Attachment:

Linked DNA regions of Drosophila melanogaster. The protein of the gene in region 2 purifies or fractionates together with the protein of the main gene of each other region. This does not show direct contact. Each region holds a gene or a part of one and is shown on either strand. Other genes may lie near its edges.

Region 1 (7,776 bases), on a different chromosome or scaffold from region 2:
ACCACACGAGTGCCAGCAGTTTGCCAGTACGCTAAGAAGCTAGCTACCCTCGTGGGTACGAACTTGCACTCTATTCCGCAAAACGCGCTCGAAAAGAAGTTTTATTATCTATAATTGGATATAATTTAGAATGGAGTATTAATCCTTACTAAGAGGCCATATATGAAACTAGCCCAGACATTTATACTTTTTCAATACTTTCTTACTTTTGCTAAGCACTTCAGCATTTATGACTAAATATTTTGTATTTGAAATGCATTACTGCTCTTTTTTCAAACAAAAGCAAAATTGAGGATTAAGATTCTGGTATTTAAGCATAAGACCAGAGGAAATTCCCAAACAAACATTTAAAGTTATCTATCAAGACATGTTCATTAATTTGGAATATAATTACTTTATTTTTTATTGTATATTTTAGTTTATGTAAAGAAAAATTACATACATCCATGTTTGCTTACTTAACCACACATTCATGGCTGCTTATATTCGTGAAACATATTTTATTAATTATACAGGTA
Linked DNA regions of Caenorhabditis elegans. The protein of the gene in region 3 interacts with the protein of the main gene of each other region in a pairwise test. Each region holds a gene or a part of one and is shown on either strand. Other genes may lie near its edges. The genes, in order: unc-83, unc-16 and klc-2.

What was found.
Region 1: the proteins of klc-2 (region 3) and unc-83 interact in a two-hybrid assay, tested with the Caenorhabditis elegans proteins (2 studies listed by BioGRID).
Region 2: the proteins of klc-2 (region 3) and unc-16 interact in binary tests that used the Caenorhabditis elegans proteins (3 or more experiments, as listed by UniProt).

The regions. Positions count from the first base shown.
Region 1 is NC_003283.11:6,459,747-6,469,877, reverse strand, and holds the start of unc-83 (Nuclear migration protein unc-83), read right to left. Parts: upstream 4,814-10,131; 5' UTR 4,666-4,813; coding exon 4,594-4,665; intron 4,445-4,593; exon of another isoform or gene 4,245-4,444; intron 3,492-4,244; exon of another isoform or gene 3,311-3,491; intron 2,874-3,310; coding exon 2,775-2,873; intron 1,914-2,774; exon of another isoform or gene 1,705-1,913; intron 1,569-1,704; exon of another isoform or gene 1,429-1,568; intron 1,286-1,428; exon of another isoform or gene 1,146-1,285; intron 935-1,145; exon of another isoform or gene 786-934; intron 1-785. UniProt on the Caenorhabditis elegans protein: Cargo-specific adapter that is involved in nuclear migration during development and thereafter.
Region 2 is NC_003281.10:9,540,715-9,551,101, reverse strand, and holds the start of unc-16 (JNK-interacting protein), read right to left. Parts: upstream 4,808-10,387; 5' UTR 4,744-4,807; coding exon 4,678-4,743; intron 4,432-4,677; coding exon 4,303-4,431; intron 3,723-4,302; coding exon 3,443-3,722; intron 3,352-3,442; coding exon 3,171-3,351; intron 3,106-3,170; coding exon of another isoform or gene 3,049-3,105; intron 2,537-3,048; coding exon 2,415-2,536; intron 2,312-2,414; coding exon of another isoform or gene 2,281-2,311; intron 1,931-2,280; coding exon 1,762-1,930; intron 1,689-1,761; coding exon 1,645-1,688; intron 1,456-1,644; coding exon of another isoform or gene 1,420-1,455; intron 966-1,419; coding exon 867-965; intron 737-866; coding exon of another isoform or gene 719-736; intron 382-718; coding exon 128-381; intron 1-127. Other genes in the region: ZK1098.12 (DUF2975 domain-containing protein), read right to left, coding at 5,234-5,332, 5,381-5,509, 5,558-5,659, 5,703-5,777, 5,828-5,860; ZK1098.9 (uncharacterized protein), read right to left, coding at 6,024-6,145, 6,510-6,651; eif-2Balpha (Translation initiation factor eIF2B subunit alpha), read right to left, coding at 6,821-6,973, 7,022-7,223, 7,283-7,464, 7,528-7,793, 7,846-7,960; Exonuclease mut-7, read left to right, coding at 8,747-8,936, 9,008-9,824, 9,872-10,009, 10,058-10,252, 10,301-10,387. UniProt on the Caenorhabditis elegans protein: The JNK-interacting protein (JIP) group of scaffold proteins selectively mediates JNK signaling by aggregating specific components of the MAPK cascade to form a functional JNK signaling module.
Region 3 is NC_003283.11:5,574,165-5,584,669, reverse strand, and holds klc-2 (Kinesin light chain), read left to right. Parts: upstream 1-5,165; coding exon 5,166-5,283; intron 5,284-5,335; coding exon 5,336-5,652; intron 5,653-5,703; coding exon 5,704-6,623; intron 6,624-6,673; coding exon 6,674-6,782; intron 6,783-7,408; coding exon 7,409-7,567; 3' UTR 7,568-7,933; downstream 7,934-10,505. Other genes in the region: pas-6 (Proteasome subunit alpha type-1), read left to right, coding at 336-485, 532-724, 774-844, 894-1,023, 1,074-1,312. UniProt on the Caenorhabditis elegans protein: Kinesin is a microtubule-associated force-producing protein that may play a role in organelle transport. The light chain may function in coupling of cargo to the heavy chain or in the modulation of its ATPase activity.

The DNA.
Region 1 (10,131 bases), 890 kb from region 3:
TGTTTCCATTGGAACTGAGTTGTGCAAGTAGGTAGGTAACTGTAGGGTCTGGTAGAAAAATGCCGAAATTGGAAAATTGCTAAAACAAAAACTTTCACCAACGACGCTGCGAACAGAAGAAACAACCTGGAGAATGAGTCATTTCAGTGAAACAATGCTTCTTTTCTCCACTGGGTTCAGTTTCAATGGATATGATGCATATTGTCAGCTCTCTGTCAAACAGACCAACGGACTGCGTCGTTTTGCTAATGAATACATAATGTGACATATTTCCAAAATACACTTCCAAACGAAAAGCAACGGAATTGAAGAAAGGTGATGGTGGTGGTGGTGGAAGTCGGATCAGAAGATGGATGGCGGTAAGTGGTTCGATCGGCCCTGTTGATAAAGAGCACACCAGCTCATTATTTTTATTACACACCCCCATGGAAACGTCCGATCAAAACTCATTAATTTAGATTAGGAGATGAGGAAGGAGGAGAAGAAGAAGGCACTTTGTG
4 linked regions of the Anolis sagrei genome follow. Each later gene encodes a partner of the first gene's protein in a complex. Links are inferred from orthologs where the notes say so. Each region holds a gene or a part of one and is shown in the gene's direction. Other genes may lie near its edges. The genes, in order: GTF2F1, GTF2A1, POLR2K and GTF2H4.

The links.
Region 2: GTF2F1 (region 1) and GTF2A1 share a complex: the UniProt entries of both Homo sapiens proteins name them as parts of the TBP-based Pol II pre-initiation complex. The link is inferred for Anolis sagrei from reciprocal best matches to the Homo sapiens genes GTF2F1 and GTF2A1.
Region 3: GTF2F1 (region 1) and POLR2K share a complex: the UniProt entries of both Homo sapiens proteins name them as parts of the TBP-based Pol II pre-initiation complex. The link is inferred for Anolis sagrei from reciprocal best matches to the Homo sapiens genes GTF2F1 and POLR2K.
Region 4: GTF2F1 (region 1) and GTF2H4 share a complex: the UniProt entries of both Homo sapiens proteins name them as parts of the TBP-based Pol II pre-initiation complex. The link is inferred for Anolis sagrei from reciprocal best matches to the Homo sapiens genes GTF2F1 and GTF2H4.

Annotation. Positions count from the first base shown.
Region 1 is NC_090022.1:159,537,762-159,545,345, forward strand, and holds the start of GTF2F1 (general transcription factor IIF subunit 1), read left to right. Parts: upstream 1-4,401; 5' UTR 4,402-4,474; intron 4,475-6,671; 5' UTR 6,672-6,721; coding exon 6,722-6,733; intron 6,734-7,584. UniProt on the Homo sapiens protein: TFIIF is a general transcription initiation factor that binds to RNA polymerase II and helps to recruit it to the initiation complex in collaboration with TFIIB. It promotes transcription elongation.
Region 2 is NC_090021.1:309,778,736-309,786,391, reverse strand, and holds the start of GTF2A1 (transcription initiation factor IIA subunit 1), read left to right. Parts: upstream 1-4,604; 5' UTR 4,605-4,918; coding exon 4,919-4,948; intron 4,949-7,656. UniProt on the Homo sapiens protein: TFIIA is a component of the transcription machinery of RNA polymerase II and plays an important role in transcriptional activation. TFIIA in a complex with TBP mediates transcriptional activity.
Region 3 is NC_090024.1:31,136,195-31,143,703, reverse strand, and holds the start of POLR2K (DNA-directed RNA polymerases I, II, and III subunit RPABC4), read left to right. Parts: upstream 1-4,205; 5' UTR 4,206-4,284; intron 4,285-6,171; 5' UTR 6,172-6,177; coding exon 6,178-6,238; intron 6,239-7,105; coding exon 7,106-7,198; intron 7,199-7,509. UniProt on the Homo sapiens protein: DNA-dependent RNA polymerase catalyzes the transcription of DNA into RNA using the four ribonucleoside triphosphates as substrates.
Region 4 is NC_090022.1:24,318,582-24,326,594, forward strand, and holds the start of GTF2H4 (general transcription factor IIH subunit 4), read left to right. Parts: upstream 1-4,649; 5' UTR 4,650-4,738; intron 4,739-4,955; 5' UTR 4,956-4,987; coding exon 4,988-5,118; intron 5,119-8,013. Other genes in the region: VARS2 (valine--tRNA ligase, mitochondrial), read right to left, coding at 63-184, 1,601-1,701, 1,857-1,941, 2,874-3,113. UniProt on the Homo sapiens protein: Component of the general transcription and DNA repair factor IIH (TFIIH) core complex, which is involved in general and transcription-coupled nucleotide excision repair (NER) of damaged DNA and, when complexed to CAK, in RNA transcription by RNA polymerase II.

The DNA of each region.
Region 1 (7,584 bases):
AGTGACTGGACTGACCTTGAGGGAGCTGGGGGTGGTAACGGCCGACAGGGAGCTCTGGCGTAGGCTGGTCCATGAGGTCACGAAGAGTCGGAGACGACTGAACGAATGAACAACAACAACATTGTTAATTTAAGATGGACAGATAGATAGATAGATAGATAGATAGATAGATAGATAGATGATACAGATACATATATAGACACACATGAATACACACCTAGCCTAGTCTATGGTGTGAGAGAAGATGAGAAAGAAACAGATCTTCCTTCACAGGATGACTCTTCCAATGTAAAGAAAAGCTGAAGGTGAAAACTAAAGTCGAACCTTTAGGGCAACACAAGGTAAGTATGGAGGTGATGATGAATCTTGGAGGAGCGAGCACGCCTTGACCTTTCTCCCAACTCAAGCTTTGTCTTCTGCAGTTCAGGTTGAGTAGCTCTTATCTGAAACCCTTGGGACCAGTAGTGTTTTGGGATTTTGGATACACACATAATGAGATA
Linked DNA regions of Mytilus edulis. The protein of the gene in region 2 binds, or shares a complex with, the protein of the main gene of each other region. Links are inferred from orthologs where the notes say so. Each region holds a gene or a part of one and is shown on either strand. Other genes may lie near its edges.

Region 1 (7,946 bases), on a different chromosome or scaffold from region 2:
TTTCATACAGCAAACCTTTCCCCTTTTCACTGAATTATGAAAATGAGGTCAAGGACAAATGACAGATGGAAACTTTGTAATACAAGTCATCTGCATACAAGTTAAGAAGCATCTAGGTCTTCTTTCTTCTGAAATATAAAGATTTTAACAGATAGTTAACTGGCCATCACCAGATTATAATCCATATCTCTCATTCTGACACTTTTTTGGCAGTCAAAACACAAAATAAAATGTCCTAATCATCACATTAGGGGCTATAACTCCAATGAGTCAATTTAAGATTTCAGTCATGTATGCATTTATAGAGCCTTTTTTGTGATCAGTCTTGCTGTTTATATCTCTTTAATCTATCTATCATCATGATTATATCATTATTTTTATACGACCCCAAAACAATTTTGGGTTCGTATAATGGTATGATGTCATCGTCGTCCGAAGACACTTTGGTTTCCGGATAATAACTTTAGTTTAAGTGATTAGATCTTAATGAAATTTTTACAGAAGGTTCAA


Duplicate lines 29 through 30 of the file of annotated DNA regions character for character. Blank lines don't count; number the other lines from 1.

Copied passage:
Region 1 (7,946 bases), on a different chromosome or scaffold from region 2:
TTTCATACAGCAAACCTTTCCCCTTTTCACTGAATTATGAAAATGAGGTCAAGGACAAATGACAGATGGAAACTTTGTAATACAAGTCATCTGCATACAAGTTAAGAAGCATCTAGGTCTTCTTTCTTCTGAAATATAAAGATTTTAACAGATAGTTAACTGGCCATCACCAGATTATAATCCATATCTCTCATTCTGACACTTTTTTGGCAGTCAAAACACAAAATAAAATGTCCTAATCATCACATTAGGGGCTATAACTCCAATGAGTCAATTTAAGATTTCAGTCATGTATGCATTTATAGAGCCTTTTTTGTGATCAGTCTTGCTGTTTATATCTCTTTAATCTATCTATCATCATGATTATATCATTATTTTTATACGACCCCAAAACAATTTTGGGTTCGTATAATGGTATGATGTCATCGTCGTCCGAAGACACTTTGGTTTCCGGATAATAACTTTAGTTTAAGTGATTAGATCTTAATGAAATTTTTACAGAAGGTTCAA